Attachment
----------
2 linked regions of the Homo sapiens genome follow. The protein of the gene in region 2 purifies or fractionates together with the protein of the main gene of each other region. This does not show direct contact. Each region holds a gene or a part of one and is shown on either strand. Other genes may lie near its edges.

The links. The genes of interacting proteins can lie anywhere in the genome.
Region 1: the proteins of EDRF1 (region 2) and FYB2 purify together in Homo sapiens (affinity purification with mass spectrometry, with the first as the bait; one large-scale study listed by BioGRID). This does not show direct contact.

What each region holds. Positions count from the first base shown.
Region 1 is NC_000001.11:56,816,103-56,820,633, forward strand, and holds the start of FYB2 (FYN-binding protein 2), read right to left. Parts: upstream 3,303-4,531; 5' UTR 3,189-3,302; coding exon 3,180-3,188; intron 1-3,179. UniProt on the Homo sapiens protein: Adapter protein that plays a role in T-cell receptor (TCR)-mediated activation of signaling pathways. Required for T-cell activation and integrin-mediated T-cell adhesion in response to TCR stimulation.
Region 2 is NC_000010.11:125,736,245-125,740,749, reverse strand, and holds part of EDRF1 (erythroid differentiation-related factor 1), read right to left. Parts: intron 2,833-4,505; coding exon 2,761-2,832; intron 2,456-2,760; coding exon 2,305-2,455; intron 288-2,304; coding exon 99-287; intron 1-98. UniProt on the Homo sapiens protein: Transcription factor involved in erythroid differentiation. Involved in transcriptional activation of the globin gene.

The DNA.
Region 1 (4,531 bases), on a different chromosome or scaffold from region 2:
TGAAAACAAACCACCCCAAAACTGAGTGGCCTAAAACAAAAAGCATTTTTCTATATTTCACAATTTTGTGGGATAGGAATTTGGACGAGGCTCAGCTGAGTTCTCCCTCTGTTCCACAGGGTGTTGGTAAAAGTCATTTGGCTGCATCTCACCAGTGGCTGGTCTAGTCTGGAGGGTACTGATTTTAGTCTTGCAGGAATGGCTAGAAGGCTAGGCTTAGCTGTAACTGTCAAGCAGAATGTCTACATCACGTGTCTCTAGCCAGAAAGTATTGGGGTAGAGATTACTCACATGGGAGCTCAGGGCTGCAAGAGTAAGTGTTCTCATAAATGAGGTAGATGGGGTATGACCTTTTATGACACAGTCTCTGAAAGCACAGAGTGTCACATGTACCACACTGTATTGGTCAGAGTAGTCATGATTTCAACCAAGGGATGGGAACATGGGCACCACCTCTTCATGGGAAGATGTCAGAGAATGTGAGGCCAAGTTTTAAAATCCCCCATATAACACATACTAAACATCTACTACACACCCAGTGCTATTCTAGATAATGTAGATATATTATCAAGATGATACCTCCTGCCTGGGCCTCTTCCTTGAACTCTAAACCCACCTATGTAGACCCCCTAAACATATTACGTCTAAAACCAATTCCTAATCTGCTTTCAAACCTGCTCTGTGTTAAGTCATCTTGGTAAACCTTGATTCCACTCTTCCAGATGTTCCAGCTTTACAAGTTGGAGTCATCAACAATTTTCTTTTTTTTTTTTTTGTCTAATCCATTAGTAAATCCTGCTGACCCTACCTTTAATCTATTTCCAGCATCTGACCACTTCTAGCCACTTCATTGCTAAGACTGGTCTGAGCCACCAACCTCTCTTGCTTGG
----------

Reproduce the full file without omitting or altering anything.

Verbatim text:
2 linked regions of the Homo sapiens genome follow. The protein of the gene in region 2 purifies or fractionates together with the protein of the main gene of each other region. This does not show direct contact. Each region holds a gene or a part of one and is shown on either strand. Other genes may lie near its edges.

The links. The genes of interacting proteins can lie anywhere in the genome.
Region 1: the proteins of EDRF1 (region 2) and FYB2 purify together in Homo sapiens (affinity purification with mass spectrometry, with the first as the bait; one large-scale study listed by BioGRID). This does not show direct contact.

What each region holds. Positions count from the first base shown.
Region 1 is NC_000001.11:56,816,103-56,820,633, forward strand, and holds the start of FYB2 (FYN-binding protein 2), read right to left. Parts: upstream 3,303-4,531; 5' UTR 3,189-3,302; coding exon 3,180-3,188; intron 1-3,179. UniProt on the Homo sapiens protein: Adapter protein that plays a role in T-cell receptor (TCR)-mediated activation of signaling pathways. Required for T-cell activation and integrin-mediated T-cell adhesion in response to TCR stimulation.
Region 2 is NC_000010.11:125,736,245-125,740,749, reverse strand, and holds part of EDRF1 (erythroid differentiation-related factor 1), read right to left. Parts: intron 2,833-4,505; coding exon 2,761-2,832; intron 2,456-2,760; coding exon 2,305-2,455; intron 288-2,304; coding exon 99-287; intron 1-98. UniProt on the Homo sapiens protein: Transcription factor involved in erythroid differentiation. Involved in transcriptional activation of the globin gene.

The DNA.
Region 1 (4,531 bases), on a different chromosome or scaffold from region 2:
TGAAAACAAACCACCCCAAAACTGAGTGGCCTAAAACAAAAAGCATTTTTCTATATTTCACAATTTTGTGGGATAGGAATTTGGACGAGGCTCAGCTGAGTTCTCCCTCTGTTCCACAGGGTGTTGGTAAAAGTCATTTGGCTGCATCTCACCAGTGGCTGGTCTAGTCTGGAGGGTACTGATTTTAGTCTTGCAGGAATGGCTAGAAGGCTAGGCTTAGCTGTAACTGTCAAGCAGAATGTCTACATCACGTGTCTCTAGCCAGAAAGTATTGGGGTAGAGATTACTCACATGGGAGCTCAGGGCTGCAAGAGTAAGTGTTCTCATAAATGAGGTAGATGGGGTATGACCTTTTATGACACAGTCTCTGAAAGCACAGAGTGTCACATGTACCACACTGTATTGGTCAGAGTAGTCATGATTTCAACCAAGGGATGGGAACATGGGCACCACCTCTTCATGGGAAGATGTCAGAGAATGTGAGGCCAAGTTTTAAAATCCCCCATATAACACATACTAAACATCTACTACACACCCAGTGCTATTCTAGATAATGTAGATATATTATCAAGATGATACCTCCTGCCTGGGCCTCTTCCTTGAACTCTAAACCCACCTATGTAGACCCCCTAAACATATTACGTCTAAAACCAATTCCTAATCTGCTTTCAAACCTGCTCTGTGTTAAGTCATCTTGGTAAACCTTGATTCCACTCTTCCAGATGTTCCAGCTTTACAAGTTGGAGTCATCAACAATTTTCTTTTTTTTTTTTTTGTCTAATCCATTAGTAAATCCTGCTGACCCTACCTTTAATCTATTTCCAGCATCTGACCACTTCTAGCCACTTCATTGCTAAGACTGGTCTGAGCCACCAACCTCTCTTGCTTGG